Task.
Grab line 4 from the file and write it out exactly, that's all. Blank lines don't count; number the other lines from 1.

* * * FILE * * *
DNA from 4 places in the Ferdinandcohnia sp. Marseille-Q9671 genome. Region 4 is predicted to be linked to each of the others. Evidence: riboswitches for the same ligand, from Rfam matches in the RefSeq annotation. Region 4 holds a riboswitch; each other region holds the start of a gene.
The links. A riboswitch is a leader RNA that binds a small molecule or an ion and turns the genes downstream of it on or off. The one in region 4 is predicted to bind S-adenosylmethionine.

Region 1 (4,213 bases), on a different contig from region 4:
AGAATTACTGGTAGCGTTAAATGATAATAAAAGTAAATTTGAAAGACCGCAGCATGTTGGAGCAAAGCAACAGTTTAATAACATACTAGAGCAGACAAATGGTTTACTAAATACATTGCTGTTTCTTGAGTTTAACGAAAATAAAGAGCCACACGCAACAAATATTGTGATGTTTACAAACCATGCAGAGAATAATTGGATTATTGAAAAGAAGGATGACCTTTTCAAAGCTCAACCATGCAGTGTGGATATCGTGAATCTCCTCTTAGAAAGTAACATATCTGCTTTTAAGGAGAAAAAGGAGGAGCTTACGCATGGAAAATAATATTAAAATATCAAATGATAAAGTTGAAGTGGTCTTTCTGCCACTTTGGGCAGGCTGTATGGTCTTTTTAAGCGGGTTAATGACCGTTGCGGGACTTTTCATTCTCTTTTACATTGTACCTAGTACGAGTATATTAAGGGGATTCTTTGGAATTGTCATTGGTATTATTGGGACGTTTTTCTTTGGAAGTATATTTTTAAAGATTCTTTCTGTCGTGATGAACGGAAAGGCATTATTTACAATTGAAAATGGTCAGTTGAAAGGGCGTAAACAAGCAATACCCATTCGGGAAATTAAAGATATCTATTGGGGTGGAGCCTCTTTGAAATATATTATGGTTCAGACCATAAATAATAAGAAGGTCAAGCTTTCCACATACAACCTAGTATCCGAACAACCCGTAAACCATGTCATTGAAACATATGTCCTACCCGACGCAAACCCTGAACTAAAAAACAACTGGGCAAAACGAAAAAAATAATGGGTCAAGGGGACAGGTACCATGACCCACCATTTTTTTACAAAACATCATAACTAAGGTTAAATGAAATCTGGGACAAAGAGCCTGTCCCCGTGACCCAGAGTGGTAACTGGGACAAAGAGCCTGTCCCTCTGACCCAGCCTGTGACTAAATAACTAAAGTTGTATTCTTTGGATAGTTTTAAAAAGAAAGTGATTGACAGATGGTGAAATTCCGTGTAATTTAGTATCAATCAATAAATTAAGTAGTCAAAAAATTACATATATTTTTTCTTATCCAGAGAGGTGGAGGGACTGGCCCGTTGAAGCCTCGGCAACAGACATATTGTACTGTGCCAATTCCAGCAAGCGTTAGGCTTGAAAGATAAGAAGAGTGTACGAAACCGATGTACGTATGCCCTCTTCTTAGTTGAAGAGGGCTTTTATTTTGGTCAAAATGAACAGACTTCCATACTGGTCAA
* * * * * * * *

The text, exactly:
AGAATTACTGGTAGCGTTAAATGATAATAAAAGTAAATTTGAAAGACCGCAGCATGTTGGAGCAAAGCAACAGTTTAATAACATACTAGAGCAGACAAATGGTTTACTAAATACATTGCTGTTTCTTGAGTTTAACGAAAATAAAGAGCCACACGCAACAAATATTGTGATGTTTACAAACCATGCAGAGAATAATTGGATTATTGAAAAGAAGGATGACCTTTTCAAAGCTCAACCATGCAGTGTGGATATCGTGAATCTCCTCTTAGAAAGTAACATATCTGCTTTTAAGGAGAAAAAGGAGGAGCTTACGCATGGAAAATAATATTAAAATATCAAATGATAAAGTTGAAGTGGTCTTTCTGCCACTTTGGGCAGGCTGTATGGTCTTTTTAAGCGGGTTAATGACCGTTGCGGGACTTTTCATTCTCTTTTACATTGTACCTAGTACGAGTATATTAAGGGGATTCTTTGGAATTGTCATTGGTATTATTGGGACGTTTTTCTTTGGAAGTATATTTTTAAAGATTCTTTCTGTCGTGATGAACGGAAAGGCATTATTTACAATTGAAAATGGTCAGTTGAAAGGGCGTAAACAAGCAATACCCATTCGGGAAATTAAAGATATCTATTGGGGTGGAGCCTCTTTGAAATATATTATGGTTCAGACCATAAATAATAAGAAGGTCAAGCTTTCCACATACAACCTAGTATCCGAACAACCCGTAAACCATGTCATTGAAACATATGTCCTACCCGACGCAAACCCTGAACTAAAAAACAACTGGGCAAAACGAAAAAAATAATGGGTCAAGGGGACAGGTACCATGACCCACCATTTTTTTACAAAACATCATAACTAAGGTTAAATGAAATCTGGGACAAAGAGCCTGTCCCCGTGACCCAGAGTGGTAACTGGGACAAAGAGCCTGTCCCTCTGACCCAGCCTGTGACTAAATAACTAAAGTTGTATTCTTTGGATAGTTTTAAAAAGAAAGTGATTGACAGATGGTGAAATTCCGTGTAATTTAGTATCAATCAATAAATTAAGTAGTCAAAAAATTACATATATTTTTTCTTATCCAGAGAGGTGGAGGGACTGGCCCGTTGAAGCCTCGGCAACAGACATATTGTACTGTGCCAATTCCAGCAAGCGTTAGGCTTGAAAGATAAGAAGAGTGTACGAAACCGATGTACGTATGCCCTCTTCTTAGTTGAAGAGGGCTTTTATTTTGGTCAAAATGAACAGACTTCCATACTGGTCAA